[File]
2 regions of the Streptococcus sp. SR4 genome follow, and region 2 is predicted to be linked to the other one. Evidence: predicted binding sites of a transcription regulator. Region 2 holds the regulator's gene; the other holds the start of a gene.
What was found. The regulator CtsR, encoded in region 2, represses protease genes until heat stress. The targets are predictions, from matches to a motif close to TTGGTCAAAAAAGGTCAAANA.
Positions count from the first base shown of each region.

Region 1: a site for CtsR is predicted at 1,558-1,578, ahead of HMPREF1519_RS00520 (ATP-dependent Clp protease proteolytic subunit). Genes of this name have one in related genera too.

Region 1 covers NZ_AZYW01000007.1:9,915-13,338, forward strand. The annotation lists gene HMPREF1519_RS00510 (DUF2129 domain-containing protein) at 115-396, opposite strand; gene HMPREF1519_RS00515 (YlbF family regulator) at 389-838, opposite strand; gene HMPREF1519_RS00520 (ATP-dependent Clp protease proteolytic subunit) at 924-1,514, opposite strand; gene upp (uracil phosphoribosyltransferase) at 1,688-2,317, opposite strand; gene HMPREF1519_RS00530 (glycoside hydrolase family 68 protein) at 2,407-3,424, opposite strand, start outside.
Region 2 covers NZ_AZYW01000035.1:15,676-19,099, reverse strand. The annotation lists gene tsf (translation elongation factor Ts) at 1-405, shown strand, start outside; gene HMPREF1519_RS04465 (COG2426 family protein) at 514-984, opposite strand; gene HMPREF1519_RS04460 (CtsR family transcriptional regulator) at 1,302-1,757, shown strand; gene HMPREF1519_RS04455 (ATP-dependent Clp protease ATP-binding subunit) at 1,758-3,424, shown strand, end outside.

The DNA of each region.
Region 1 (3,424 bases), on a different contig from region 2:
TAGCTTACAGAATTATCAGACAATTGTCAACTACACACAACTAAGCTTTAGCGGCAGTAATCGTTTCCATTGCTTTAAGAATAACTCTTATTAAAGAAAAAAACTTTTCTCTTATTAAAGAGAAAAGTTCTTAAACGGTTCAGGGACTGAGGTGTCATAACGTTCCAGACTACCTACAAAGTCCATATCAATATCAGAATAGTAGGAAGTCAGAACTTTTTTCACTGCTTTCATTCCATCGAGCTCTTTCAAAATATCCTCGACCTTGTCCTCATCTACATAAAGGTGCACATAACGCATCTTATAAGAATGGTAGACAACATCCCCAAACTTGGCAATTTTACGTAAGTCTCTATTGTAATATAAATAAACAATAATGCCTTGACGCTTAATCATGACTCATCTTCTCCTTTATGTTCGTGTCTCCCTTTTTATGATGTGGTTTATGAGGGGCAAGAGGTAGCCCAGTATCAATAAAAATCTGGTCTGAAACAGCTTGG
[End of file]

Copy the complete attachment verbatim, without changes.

2 regions of the Streptococcus sp. SR4 genome follow, and region 2 is predicted to be linked to the other one. Evidence: predicted binding sites of a transcription regulator. Region 2 holds the regulator's gene; the other holds the start of a gene.
What was found. The regulator CtsR, encoded in region 2, represses protease genes until heat stress. The targets are predictions, from matches to a motif close to TTGGTCAAAAAAGGTCAAANA.
Positions count from the first base shown of each region.

Region 1: a site for CtsR is predicted at 1,558-1,578, ahead of HMPREF1519_RS00520 (ATP-dependent Clp protease proteolytic subunit). Genes of this name have one in related genera too.

Region 1 covers NZ_AZYW01000007.1:9,915-13,338, forward strand. The annotation lists gene HMPREF1519_RS00510 (DUF2129 domain-containing protein) at 115-396, opposite strand; gene HMPREF1519_RS00515 (YlbF family regulator) at 389-838, opposite strand; gene HMPREF1519_RS00520 (ATP-dependent Clp protease proteolytic subunit) at 924-1,514, opposite strand; gene upp (uracil phosphoribosyltransferase) at 1,688-2,317, opposite strand; gene HMPREF1519_RS00530 (glycoside hydrolase family 68 protein) at 2,407-3,424, opposite strand, start outside.
Region 2 covers NZ_AZYW01000035.1:15,676-19,099, reverse strand. The annotation lists gene tsf (translation elongation factor Ts) at 1-405, shown strand, start outside; gene HMPREF1519_RS04465 (COG2426 family protein) at 514-984, opposite strand; gene HMPREF1519_RS04460 (CtsR family transcriptional regulator) at 1,302-1,757, shown strand; gene HMPREF1519_RS04455 (ATP-dependent Clp protease ATP-binding subunit) at 1,758-3,424, shown strand, end outside.

The DNA of each region.
Region 1 (3,424 bases), on a different contig from region 2:
TAGCTTACAGAATTATCAGACAATTGTCAACTACACACAACTAAGCTTTAGCGGCAGTAATCGTTTCCATTGCTTTAAGAATAACTCTTATTAAAGAAAAAAACTTTTCTCTTATTAAAGAGAAAAGTTCTTAAACGGTTCAGGGACTGAGGTGTCATAACGTTCCAGACTACCTACAAAGTCCATATCAATATCAGAATAGTAGGAAGTCAGAACTTTTTTCACTGCTTTCATTCCATCGAGCTCTTTCAAAATATCCTCGACCTTGTCCTCATCTACATAAAGGTGCACATAACGCATCTTATAAGAATGGTAGACAACATCCCCAAACTTGGCAATTTTACGTAAGTCTCTATTGTAATATAAATAAACAATAATGCCTTGACGCTTAATCATGACTCATCTTCTCCTTTATGTTCGTGTCTCCCTTTTTATGATGTGGTTTATGAGGGGCAAGAGGTAGCCCAGTATCAATAAAAATCTGGTCTGAAACAGCTTGG